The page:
Developers remain in high demand, but the best developers share specific characteristics that make them succeed both professionally and personally, according to HackerRank’s 2018 Developer Skills Report, released Tuesday.

Among the more than 39,000 developers surveyed for the report, five habits contributed to their success. Some of these habits will help developers succeed, while others will help anyone achieve.

1. Learn multiple coding languages

HackerRank found that developers know four languages on average and say they want to learn four more. According to another recent study, the top 25 companies in the Fortune 500 use four different languages on average.


2. Be thrilled to learn

A quarter of the developers surveyed wrote their first piece of code before they were 16 years old. HackerRank found that of those who started coding after the age of 26, 36% are now senior or higher-level developers.
A survey found that most developers are self-taught, regardless of age: While 67% of developers surveyed have computer science degrees, about 74% are at least partially self-taught.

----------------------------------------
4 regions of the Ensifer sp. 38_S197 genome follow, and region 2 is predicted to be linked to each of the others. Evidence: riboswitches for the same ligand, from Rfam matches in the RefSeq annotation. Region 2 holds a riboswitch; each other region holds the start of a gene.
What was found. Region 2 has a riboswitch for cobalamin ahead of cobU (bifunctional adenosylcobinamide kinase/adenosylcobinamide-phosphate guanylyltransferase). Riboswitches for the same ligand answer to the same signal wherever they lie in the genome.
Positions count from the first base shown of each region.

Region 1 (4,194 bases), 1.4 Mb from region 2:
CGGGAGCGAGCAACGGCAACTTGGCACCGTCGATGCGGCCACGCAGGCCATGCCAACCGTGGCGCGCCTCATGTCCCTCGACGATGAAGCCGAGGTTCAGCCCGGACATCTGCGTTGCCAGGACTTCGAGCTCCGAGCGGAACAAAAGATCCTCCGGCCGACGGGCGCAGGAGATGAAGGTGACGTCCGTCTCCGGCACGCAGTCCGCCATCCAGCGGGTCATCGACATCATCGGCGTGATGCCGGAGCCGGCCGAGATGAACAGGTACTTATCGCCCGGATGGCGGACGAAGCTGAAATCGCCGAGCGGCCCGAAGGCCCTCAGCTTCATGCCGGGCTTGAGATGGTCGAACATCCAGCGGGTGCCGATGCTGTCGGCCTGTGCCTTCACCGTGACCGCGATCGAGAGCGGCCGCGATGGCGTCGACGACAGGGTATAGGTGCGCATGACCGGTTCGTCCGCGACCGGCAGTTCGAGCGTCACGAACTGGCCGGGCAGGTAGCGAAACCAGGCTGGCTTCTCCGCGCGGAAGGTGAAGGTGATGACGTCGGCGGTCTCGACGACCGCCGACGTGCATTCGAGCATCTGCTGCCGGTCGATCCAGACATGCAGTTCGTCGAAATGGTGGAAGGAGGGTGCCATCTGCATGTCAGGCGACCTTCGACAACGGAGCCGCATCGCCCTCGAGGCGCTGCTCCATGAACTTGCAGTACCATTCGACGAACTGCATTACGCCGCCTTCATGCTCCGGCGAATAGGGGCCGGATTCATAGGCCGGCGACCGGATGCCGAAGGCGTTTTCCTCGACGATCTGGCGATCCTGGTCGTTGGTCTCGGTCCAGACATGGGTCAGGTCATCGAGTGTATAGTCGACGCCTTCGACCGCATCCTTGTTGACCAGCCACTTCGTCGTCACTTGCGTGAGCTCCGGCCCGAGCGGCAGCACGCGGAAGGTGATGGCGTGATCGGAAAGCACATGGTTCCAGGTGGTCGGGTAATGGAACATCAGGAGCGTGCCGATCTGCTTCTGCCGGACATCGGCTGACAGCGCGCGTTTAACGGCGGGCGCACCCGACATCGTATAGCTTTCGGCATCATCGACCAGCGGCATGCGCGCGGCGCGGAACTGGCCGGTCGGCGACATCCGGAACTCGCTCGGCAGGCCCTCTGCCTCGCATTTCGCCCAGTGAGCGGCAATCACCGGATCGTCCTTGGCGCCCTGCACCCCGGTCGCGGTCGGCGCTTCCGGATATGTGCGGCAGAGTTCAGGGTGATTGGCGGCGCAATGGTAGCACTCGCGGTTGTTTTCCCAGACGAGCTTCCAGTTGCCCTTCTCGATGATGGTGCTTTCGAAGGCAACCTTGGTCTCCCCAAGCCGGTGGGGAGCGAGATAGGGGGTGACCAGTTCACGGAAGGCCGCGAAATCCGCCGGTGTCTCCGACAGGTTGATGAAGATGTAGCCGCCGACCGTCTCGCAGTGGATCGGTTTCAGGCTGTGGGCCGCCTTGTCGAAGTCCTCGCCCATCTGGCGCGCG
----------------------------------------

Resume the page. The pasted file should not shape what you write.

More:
3. Do excellent research

Learning new languages and skills can give developers an edge, but it’s also essential to keep track of employers’ needs. According to HackerRank, JavaScript, Java, Python, C++, and C remain the most popular programming languages. The report found that AngularJS, Node.js, React, Spring, and Django was employers’ most in-demand frameworks.

4. Experience > Education

The most common qualification that employers seek in developers is problem-solving skills, even more so than programming language knowledge, according to HackerRank. As noted in the report, companies place far greater emphasis on a developer’s experience and portfolio (such as GitHub) than on their education and training.

5. Know what you are doing

According to a survey, most tech companies focus heavily on their office perks, but developers rank work/life balance as the essential factor in an employer. This is closely followed by professional growth and learning, and compensation. Perks ranked in the bottom three.

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